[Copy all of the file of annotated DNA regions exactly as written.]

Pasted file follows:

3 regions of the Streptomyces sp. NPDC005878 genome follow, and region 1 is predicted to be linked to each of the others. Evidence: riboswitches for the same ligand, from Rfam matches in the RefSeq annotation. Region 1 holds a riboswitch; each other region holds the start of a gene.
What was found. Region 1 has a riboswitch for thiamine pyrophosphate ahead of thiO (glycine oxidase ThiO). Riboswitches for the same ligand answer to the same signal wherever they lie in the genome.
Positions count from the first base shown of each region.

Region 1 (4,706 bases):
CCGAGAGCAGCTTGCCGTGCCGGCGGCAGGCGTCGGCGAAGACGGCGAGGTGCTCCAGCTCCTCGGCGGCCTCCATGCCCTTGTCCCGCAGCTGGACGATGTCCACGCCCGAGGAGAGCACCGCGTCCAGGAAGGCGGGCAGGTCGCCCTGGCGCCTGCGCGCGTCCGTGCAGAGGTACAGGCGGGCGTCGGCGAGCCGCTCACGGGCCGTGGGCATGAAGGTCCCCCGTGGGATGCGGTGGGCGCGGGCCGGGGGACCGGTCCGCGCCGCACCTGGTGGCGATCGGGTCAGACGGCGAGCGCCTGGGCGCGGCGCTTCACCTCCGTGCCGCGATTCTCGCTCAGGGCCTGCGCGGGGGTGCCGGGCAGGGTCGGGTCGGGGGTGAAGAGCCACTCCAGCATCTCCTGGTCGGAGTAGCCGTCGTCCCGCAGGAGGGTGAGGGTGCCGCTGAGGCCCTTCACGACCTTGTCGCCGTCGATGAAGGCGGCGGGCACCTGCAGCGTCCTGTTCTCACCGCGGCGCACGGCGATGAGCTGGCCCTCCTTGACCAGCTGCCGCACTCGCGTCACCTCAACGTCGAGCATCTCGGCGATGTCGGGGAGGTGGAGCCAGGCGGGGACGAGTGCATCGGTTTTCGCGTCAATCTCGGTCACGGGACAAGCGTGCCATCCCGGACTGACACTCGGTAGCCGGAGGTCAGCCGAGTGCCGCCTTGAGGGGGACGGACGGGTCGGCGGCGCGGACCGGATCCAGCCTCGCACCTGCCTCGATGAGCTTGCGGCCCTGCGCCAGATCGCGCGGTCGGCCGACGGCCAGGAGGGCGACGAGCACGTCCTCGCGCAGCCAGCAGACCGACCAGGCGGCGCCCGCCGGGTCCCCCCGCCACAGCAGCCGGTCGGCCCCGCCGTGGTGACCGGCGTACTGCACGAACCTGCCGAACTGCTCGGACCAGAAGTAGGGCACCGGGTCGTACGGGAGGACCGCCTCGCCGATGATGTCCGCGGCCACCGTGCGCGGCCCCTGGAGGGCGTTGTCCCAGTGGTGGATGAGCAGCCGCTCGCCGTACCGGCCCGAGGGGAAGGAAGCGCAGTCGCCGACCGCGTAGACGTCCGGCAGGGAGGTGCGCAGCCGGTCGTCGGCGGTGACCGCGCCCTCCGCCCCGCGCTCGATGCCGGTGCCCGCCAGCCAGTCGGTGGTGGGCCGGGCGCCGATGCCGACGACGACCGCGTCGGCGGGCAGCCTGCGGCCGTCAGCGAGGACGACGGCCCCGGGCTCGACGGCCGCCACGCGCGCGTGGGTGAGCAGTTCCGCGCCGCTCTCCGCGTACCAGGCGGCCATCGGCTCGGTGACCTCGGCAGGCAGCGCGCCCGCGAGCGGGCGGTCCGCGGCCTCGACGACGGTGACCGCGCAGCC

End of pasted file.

3 regions of the Streptomyces sp. NPDC005878 genome follow, and region 1 is predicted to be linked to each of the others. Evidence: riboswitches for the same ligand, from Rfam matches in the RefSeq annotation. Region 1 holds a riboswitch; each other region holds the start of a gene.
What was found. Region 1 has a riboswitch for thiamine pyrophosphate ahead of thiO (glycine oxidase ThiO). Riboswitches for the same ligand answer to the same signal wherever they lie in the genome.
Positions count from the first base shown of each region.

Region 1 (4,706 bases):
CCGAGAGCAGCTTGCCGTGCCGGCGGCAGGCGTCGGCGAAGACGGCGAGGTGCTCCAGCTCCTCGGCGGCCTCCATGCCCTTGTCCCGCAGCTGGACGATGTCCACGCCCGAGGAGAGCACCGCGTCCAGGAAGGCGGGCAGGTCGCCCTGGCGCCTGCGCGCGTCCGTGCAGAGGTACAGGCGGGCGTCGGCGAGCCGCTCACGGGCCGTGGGCATGAAGGTCCCCCGTGGGATGCGGTGGGCGCGGGCCGGGGGACCGGTCCGCGCCGCACCTGGTGGCGATCGGGTCAGACGGCGAGCGCCTGGGCGCGGCGCTTCACCTCCGTGCCGCGATTCTCGCTCAGGGCCTGCGCGGGGGTGCCGGGCAGGGTCGGGTCGGGGGTGAAGAGCCACTCCAGCATCTCCTGGTCGGAGTAGCCGTCGTCCCGCAGGAGGGTGAGGGTGCCGCTGAGGCCCTTCACGACCTTGTCGCCGTCGATGAAGGCGGCGGGCACCTGCAGCGTCCTGTTCTCACCGCGGCGCACGGCGATGAGCTGGCCCTCCTTGACCAGCTGCCGCACTCGCGTCACCTCAACGTCGAGCATCTCGGCGATGTCGGGGAGGTGGAGCCAGGCGGGGACGAGTGCATCGGTTTTCGCGTCAATCTCGGTCACGGGACAAGCGTGCCATCCCGGACTGACACTCGGTAGCCGGAGGTCAGCCGAGTGCCGCCTTGAGGGGGACGGACGGGTCGGCGGCGCGGACCGGATCCAGCCTCGCACCTGCCTCGATGAGCTTGCGGCCCTGCGCCAGATCGCGCGGTCGGCCGACGGCCAGGAGGGCGACGAGCACGTCCTCGCGCAGCCAGCAGACCGACCAGGCGGCGCCCGCCGGGTCCCCCCGCCACAGCAGCCGGTCGGCCCCGCCGTGGTGACCGGCGTACTGCACGAACCTGCCGAACTGCTCGGACCAGAAGTAGGGCACCGGGTCGTACGGGAGGACCGCCTCGCCGATGATGTCCGCGGCCACCGTGCGCGGCCCCTGGAGGGCGTTGTCCCAGTGGTGGATGAGCAGCCGCTCGCCGTACCGGCCCGAGGGGAAGGAAGCGCAGTCGCCGACCGCGTAGACGTCCGGCAGGGAGGTGCGCAGCCGGTCGTCGGCGGTGACCGCGCCCTCCGCCCCGCGCTCGATGCCGGTGCCCGCCAGCCAGTCGGTGGTGGGCCGGGCGCCGATGCCGACGACGACCGCGTCGGCGGGCAGCCTGCGGCCGTCAGCGAGGACGACGGCCCCGGGCTCGACGGCCGCCACGCGCGCGTGGGTGAGCAGTTCCGCGCCGCTCTCCGCGTACCAGGCGGCCATCGGCTCGGTGACCTCGGCAGGCAGCGCGCCCGCGAGCGGGCGGTCCGCGGCCTCGACGACGGTGACCGCGCAGCC